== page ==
In addition to studying the previously described mutants with defective enhanced odor avoidance behavior (egl-3 and egl-21 for neuropeptide biosynthesis, and dop-3 for dopamine receptor) (Kass et al., 2001; Suo et al., 2004; Yamazoe-Umemoto et al., 2015), we also analyzed mutant strains found to be involved in the phenomenon in this study (ocr-2 and osm-9 for TRP channels; tax-4 for CNG channel; eat-4 for vesicular glutamate transporter; pkc-1 for protein kinase) (Land et al., 1994; Komatsu et al., 1996; Colbert et al., 1997; Lee et al., 1999; Tobin et al., 2002) (Table 3).
Table 3. Patterns of learning-dependent behavioral features of cluster 0 in odor avoidance behavior of mutant worms.
Neuropeptide mutant strains did not exhibit learning-dependent changes in behavioral features, except for the velocity of egl-3(ok979). This result is consistent with the previous finding that neuropeptide signaling is required for the acquisition of odor memory (Yamazoe-Umemoto et al., 2015). egl-3(ok979) may have exhibited stronger phenotypes than egl-3(n589) because they are non-sense and missense mutants, respectively. Also consistent with the previous report (Yamazoe-Umemoto et al., 2015), the dop-3 mutants exhibited abnormalities in direction-related behavioral features (B and Dir) while the changes in cluster 0 durations and velocities are similar to those of wild-type worms (Table 3). Furthermore, with respect to the newly added mutant strain, similar patterns are observed in ocr-2 and osm-9 mutants of the TRP channel involved in sensory perception. On the other hand, tax-4, which is also involved in sensory perception but expressed in a different set of sensory neurons (Komatsu et al., 1996; Tobin et al., 2002), and eat-4 and pkc-1 mutants showed different patterns of abnormalities. Taken together, our results suggest that the patterns of features extracted from mutant strains may reflect functional groupings of the mutated genes. Thus, profiling and classification of extracted mutant features of unknown genes may be useful in the estimation of their physiological functions.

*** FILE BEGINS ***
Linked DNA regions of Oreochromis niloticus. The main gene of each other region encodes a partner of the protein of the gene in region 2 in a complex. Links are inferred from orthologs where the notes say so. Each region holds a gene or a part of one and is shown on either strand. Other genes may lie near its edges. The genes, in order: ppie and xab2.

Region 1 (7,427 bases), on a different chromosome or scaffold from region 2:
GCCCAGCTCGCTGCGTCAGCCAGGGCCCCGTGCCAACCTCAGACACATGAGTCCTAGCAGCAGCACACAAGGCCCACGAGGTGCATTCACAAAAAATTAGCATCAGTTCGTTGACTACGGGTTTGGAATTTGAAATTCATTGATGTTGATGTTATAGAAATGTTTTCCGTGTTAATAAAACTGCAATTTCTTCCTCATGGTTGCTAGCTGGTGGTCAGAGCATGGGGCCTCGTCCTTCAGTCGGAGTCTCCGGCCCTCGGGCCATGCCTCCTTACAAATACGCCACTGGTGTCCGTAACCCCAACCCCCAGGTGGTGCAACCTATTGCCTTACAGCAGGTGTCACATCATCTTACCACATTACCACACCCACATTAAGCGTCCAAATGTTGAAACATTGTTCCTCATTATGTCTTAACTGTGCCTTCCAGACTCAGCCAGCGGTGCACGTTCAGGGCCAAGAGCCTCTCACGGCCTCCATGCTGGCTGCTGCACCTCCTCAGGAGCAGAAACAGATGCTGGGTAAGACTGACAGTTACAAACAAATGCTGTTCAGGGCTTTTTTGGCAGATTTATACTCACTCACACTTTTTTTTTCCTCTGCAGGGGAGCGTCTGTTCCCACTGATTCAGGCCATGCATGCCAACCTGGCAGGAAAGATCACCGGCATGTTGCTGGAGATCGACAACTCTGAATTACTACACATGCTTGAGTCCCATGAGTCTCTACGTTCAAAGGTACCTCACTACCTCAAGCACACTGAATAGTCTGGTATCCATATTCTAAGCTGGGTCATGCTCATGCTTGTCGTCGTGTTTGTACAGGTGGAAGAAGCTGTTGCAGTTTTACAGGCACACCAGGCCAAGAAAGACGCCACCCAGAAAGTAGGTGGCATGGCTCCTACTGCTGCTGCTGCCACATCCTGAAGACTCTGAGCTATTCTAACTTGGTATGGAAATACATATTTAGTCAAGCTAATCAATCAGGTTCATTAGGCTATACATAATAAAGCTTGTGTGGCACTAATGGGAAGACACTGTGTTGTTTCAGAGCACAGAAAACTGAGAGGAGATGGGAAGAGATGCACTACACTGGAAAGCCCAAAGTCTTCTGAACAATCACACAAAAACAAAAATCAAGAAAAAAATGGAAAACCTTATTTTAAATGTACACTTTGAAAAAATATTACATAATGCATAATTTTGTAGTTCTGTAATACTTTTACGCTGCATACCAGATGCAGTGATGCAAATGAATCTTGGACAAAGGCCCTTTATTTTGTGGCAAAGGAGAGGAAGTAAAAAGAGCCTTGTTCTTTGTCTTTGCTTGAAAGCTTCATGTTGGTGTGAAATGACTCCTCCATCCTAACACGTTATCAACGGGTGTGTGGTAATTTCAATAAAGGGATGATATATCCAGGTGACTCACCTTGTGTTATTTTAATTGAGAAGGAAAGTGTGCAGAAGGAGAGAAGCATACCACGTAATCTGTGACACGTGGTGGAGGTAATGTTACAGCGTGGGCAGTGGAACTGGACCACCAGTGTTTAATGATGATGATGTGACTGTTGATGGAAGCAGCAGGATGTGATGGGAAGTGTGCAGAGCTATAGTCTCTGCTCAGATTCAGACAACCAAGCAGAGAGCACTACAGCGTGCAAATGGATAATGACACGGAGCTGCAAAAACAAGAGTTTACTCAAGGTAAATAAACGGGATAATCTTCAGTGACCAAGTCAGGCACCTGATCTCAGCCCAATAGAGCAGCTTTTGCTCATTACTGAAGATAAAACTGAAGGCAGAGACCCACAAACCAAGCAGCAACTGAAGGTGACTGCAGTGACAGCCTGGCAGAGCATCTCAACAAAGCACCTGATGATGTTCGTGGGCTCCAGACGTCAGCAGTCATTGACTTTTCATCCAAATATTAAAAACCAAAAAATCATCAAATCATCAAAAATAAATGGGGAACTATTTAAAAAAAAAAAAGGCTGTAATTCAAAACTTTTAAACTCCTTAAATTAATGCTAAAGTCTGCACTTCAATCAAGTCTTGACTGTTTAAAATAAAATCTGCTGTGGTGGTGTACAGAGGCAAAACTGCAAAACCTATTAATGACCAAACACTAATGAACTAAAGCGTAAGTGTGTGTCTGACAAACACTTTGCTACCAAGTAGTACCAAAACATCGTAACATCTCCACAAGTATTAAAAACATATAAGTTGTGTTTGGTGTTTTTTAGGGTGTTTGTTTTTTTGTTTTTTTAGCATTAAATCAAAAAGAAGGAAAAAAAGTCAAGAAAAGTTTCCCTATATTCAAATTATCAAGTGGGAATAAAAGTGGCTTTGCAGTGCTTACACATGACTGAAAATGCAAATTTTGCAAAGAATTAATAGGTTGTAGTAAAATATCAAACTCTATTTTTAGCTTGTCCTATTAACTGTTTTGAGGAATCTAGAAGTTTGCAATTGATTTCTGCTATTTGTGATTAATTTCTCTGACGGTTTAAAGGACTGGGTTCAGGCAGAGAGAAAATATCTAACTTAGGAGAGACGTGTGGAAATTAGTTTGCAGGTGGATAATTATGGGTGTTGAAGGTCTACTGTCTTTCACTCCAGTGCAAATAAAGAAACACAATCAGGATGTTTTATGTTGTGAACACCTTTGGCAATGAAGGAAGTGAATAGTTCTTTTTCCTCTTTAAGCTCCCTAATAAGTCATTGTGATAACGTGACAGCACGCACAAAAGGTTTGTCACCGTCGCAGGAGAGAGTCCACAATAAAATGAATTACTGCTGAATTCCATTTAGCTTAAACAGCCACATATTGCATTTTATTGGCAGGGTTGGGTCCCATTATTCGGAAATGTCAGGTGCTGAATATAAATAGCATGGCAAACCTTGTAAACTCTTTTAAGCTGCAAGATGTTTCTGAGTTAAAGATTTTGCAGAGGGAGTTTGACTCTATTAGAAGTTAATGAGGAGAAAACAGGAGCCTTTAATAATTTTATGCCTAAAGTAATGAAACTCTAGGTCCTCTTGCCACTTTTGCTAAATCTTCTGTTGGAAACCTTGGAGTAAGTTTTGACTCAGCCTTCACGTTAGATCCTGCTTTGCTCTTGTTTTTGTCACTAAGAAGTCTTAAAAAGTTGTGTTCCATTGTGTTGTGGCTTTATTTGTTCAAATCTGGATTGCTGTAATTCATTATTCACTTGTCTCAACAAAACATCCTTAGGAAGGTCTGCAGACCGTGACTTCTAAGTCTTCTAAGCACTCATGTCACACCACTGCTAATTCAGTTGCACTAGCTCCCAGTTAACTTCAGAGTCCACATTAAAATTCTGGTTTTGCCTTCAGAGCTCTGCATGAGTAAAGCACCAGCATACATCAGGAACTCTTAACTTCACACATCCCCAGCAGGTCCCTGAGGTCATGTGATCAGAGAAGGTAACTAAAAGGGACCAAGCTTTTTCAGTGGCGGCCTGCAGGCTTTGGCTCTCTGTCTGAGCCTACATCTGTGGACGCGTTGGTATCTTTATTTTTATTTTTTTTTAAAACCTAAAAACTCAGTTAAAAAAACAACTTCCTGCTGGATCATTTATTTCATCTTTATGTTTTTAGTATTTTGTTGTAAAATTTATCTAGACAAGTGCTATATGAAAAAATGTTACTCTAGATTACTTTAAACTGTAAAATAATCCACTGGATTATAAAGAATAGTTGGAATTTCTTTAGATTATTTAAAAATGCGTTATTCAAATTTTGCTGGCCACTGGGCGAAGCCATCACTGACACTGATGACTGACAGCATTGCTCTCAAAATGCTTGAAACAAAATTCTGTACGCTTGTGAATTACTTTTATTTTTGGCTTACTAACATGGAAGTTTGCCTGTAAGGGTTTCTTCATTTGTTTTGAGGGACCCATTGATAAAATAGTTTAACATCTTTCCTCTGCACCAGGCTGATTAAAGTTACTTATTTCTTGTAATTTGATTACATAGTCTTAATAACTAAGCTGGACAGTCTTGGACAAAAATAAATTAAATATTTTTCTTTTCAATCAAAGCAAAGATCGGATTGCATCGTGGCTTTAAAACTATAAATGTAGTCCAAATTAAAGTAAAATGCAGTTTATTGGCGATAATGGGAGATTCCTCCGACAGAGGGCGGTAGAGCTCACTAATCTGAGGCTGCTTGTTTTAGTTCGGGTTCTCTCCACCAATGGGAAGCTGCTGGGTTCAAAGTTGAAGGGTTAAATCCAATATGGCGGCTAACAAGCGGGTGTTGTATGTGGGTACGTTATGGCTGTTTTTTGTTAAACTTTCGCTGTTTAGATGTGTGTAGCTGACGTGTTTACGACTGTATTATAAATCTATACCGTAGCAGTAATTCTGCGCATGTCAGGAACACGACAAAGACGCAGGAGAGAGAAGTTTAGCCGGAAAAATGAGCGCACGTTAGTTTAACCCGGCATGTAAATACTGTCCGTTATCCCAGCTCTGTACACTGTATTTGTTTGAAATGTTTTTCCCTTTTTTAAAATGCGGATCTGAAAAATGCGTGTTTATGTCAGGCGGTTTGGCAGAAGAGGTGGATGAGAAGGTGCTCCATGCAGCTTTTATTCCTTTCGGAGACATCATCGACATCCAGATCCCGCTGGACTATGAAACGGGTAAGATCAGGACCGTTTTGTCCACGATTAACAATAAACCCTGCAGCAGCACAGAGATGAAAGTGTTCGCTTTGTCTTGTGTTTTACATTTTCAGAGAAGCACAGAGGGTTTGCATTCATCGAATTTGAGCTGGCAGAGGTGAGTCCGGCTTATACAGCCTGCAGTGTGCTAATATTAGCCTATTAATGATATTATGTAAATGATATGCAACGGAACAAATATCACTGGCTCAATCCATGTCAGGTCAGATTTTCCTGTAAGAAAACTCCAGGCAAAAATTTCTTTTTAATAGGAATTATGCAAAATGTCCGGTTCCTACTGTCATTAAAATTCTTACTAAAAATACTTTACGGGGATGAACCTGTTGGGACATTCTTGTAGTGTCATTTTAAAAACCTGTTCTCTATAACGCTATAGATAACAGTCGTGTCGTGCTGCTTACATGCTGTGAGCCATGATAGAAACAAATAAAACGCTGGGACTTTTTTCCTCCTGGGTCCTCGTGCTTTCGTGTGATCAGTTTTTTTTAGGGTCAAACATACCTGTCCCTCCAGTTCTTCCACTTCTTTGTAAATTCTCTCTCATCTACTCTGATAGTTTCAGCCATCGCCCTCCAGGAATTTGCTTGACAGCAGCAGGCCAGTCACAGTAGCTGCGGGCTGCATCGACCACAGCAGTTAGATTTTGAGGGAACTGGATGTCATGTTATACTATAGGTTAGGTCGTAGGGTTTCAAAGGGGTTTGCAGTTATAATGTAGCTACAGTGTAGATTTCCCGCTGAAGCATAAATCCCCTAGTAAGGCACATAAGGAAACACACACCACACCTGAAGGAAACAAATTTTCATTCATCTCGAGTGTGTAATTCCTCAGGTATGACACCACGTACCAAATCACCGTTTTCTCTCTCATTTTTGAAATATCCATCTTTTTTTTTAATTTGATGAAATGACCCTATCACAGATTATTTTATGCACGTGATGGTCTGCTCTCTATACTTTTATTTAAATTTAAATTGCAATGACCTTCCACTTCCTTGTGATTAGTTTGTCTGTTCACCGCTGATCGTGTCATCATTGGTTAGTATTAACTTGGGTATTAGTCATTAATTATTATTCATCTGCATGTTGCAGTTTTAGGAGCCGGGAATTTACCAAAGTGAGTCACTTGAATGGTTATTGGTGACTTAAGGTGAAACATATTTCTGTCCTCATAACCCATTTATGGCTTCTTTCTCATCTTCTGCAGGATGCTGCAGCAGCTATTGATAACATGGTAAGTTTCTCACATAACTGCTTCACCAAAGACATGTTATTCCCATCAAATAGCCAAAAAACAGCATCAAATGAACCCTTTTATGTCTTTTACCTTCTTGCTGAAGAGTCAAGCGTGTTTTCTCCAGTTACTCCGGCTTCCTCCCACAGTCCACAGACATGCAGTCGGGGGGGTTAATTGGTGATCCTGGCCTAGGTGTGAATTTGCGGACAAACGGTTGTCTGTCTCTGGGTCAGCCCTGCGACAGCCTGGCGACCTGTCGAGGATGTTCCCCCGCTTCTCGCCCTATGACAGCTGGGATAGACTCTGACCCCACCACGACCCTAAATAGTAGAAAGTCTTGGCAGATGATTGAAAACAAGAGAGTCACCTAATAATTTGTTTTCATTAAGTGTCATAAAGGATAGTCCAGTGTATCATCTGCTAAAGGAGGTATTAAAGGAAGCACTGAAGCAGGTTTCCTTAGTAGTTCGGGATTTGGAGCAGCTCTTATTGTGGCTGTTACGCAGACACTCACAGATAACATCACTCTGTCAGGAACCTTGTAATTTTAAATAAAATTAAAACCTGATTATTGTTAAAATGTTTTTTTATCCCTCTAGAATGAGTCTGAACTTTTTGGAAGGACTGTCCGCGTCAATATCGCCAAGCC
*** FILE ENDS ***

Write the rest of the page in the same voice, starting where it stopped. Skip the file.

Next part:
Feature Extraction of Fly Sexual Behavior
Next, we applied the technique to comprehensive feature extraction of animal behavior under specific situations in two different conditions—heterosexual chasing behavior of Drosophila melanogaster with or without pheromone sensation. On an experimental tracking system (Figure 8A), male flies chased the target female flies’ abdomens after tapping them with their forelegs to sense the cuticular pheromone, although males do not show such chasing behavior before tapping (Kohatsu et al., 2011). While this pheromone-driven behavior has been generally used for the observation of neural activity during courtship behavior in fruit flies, the behavioral features have not yet been elucidated comprehensively.